New Jersey became the first state in decades yesterday to abolish the death penalty, giving hope to opponents of capital punishment that Maryland and other states could soon follow.
But the obstacles to passing a repeal or even a moratorium in the General Assembly next month remain high. Key lawmakers concede that the legislature is as polarized over the emotionally charged issue as it was last year, when a bill seeking a repeal was defeated by one vote in a Senate committee.
Still, the news of New Jersey Gov. Jon Corzine's decision to sign the repeal bill yesterday and to commute the sentences of the state's eight death-row inmates led many to believe that the momentum in Maryland will be on the opponents' side.
"This is incredible. I'm so excited," said Sen. Lisa A. Gladden, a Baltimore Democrat and public defender who sponsored last year's measure to repeal. She said she is working to marshal enough votes to get another bill to the Senate floor in the next session.
"I don't believe the government should kill people," Gladden said. "I just don't."
Gov. Martin O'Malley is a strong opponent of the death penalty, and a spokeswoman said he will continue his push to abolish capital punishment in January. But it remains unclear how much appetite legislators will have to take up such a divisive issue with the scars of November's special session over taxes and slot machines still fresh - and with the prospect of a debate on same-sex marriage on the horizon.
Further complicating repeal efforts is the fact that Maryland effectively is under a moratorium on executions imposed by the Court of Appeals last year. The state's highest court halted executions until the legislature could review Maryland's lethal injection procedures. Legislation to overturn that moratorium last year was no more successful than Gladden's repeal effort.
Sen. Alex X. Mooney, a Frederick County Republican whose vote against the repeal deadlocked the issue 5-5 in the Senate Judicial Proceedings Committee, said his views have not changed, although he remained "open to being convinced."
Mooney said he was persuaded by the case of Kevin G. Johns Jr., a twice-convicted murderer who is accused of strangling a fellow inmate on a prison bus a day after warning a judge that he would kill again if he didn't get the psychiatric help he needed. His case is scheduled to go to trial in May.
"Unless they execute a guy like that, I don't feel assured he's not going to kill another person," Mooney said.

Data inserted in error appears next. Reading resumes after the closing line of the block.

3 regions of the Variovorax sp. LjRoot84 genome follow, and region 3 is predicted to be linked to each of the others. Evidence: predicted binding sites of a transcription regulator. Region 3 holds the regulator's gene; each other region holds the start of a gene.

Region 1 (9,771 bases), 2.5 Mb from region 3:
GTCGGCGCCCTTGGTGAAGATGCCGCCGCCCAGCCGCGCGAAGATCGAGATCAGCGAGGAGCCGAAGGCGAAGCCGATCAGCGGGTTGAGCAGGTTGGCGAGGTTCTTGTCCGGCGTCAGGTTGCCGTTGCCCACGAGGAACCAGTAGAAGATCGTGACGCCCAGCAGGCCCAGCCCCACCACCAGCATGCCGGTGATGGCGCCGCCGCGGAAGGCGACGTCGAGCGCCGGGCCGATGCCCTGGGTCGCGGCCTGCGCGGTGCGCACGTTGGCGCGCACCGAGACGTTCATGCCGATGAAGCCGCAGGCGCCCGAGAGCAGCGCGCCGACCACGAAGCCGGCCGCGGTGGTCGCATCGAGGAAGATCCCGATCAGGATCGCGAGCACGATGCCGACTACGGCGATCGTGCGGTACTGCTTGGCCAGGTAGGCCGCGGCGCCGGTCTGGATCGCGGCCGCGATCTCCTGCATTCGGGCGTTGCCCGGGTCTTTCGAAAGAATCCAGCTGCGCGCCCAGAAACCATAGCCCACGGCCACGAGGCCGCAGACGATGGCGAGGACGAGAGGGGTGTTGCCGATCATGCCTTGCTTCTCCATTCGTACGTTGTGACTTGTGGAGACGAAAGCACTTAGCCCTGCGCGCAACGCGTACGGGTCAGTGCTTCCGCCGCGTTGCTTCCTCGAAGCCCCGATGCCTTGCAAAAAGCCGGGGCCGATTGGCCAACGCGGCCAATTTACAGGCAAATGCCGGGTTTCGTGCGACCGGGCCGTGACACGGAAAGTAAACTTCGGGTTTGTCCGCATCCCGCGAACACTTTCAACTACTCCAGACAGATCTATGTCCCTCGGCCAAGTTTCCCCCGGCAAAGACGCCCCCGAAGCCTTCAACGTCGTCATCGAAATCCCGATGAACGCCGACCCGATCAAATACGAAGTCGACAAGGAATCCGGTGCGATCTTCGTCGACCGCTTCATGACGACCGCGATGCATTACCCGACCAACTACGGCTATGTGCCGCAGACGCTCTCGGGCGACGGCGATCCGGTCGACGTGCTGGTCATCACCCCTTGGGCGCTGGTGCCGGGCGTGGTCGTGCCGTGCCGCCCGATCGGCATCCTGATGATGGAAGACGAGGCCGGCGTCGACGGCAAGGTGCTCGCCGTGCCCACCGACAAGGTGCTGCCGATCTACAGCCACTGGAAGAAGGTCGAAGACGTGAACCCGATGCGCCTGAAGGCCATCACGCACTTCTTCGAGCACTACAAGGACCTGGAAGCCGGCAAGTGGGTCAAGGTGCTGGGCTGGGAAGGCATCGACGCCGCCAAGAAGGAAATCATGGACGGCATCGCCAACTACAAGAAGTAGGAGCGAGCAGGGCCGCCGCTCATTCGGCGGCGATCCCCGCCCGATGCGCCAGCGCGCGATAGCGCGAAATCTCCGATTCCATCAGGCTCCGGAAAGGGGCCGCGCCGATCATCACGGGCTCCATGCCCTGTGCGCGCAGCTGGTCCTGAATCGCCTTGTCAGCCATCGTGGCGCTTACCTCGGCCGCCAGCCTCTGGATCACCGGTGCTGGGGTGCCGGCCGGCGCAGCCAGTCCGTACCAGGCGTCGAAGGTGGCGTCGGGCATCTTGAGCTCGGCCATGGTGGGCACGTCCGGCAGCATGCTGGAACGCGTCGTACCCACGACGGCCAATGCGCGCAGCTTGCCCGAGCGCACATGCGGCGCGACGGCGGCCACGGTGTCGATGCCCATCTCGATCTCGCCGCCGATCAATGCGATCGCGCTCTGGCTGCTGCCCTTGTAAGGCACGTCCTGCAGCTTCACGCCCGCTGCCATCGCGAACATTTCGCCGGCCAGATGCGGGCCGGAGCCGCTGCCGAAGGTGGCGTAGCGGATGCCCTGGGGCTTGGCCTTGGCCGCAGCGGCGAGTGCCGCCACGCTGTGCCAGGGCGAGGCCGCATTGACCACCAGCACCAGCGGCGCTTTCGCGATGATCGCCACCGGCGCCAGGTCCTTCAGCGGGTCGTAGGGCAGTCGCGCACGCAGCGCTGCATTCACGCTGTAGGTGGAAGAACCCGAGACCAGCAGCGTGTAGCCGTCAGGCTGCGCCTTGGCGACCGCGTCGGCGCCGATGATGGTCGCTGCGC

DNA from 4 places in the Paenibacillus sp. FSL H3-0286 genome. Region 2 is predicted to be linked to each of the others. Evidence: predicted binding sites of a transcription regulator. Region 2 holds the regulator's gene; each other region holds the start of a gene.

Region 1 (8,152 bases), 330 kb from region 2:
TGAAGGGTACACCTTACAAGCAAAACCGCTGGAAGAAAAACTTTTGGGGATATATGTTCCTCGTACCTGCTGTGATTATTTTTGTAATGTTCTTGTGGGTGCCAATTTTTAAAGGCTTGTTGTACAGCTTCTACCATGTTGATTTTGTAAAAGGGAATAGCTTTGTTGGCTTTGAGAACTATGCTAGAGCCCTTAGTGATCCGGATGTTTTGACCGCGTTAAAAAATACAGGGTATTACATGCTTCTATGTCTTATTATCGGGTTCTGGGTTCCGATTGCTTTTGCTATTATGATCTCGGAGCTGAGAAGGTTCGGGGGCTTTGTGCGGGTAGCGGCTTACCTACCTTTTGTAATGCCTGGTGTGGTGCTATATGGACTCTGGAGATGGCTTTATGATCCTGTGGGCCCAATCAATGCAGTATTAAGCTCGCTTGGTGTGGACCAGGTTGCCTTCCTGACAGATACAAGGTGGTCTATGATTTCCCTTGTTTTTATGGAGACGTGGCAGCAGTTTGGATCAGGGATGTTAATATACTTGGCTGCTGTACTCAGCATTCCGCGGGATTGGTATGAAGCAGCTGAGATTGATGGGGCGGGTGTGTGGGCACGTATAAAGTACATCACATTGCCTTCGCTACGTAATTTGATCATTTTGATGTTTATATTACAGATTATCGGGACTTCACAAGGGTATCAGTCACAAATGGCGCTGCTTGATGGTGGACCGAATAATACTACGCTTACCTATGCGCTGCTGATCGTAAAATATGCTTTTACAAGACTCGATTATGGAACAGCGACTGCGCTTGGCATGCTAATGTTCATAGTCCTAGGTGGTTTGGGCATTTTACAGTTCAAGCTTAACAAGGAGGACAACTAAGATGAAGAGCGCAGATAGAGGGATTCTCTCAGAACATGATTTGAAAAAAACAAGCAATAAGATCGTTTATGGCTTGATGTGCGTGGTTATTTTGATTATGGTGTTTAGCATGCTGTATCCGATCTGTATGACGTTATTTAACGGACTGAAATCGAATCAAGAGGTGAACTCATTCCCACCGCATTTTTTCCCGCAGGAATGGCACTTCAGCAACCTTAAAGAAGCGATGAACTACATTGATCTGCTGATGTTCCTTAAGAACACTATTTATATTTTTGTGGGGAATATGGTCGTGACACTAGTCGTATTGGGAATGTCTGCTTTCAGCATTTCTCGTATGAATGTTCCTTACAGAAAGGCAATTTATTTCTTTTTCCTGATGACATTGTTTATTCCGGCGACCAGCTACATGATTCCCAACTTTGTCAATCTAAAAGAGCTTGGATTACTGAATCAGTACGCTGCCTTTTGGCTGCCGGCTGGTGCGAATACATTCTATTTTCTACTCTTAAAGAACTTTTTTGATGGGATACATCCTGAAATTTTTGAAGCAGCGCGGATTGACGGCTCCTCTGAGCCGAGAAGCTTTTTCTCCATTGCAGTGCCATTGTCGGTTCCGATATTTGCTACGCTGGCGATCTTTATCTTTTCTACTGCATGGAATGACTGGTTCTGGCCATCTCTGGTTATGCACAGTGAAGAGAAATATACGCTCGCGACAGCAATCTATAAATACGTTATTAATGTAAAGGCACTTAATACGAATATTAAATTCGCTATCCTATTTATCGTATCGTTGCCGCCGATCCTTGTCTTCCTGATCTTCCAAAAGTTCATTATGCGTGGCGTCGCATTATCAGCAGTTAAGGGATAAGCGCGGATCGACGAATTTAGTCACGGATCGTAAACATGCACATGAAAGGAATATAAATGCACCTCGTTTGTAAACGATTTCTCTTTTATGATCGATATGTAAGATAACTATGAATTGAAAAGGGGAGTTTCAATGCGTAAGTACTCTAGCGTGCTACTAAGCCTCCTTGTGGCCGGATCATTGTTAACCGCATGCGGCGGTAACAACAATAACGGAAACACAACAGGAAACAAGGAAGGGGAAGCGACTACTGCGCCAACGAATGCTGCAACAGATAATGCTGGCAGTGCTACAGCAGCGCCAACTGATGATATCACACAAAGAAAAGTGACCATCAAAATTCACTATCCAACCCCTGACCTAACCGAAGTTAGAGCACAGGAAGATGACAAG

New Jersey is the first state to repeal capital punishment since the U.S. Supreme Court reinstated the practice in 1976, and lawmakers there said yesterday that they believed their example would be an inspiration to other states. But New Jersey was never at the forefront of the capital punishment movement. Although the state voted to reinstate the death penalty in 1982, it has not put an inmate to death since 1963.
While Maryland employs capital punishment much more sparingly than states such as Texas and Virginia, it has put two convicted murderers to death in the past three years. Five men remain on Maryland's death row.
Richard C. Dieter, executive director of the Death Penalty Information Center in Washington, said opposition to capital punishment is growing across the nation. He said New Jersey's repeal could tip the balance.
Lawmakers in Maryland, Montana, Nebraska, New Mexico and Colorado have tallied close votes on death penalty repeal bills this year, while North Carolina, Tennessee and California are studying the issue.
None, however, was as far along as New Jersey, Dieter said, where the debate was based not on moral grounds but on pragmatic considerations. Some lawmakers changed their minds when they saw that the process was "taking victims' families through 15 years of uncertainty" without anyone ever being executed. They realized that "if there is any deterrent effect to the death penalty, there isn't one if there aren't any executions," he said.
Harford County State's Attorney Joseph I. Cassilly, who unsuccessfully sought a death sentence this year, said he hopes efforts to abolish capital punishment will fail here and elsewhere.
"I think it's kind of surprising that in a state just across the river from New York, where a lot of people watched the towers come down on Sept. 11 and could see the smoke from New York, have now taken away any appropriate response if the same thing happens in New Jersey," Cassilly said.
He attributed the momentum in New Jersey to judges whose court rulings created too many obstacles for prosecutors to use the death penalty effectively.
"Rather than fix what was wrong with the penalty, they just gave up," Cassilly said.
O'Malley spokeswoman Christine N. Hansen said the governor remains "hopeful that Maryland will follow in the footsteps of New Jersey," but Gladden said she was unsure how much he would champion the repeal unless the votes were lined up. At this stage, Gladden said, that is not the case.
Even if a repeal succeeds in committee, there might not be enough votes to pass it in the full Senate, let alone to avoid a filibuster, said Sen. Brian E. Frosh, a Montgomery County Democrat who chairs the Judicial Proceedings Committee and supports a repeal.
"I know the bill will be back. The issue is always with us," he said. "But we've got a lot of hurdles."
The Associated Press contributed to this article.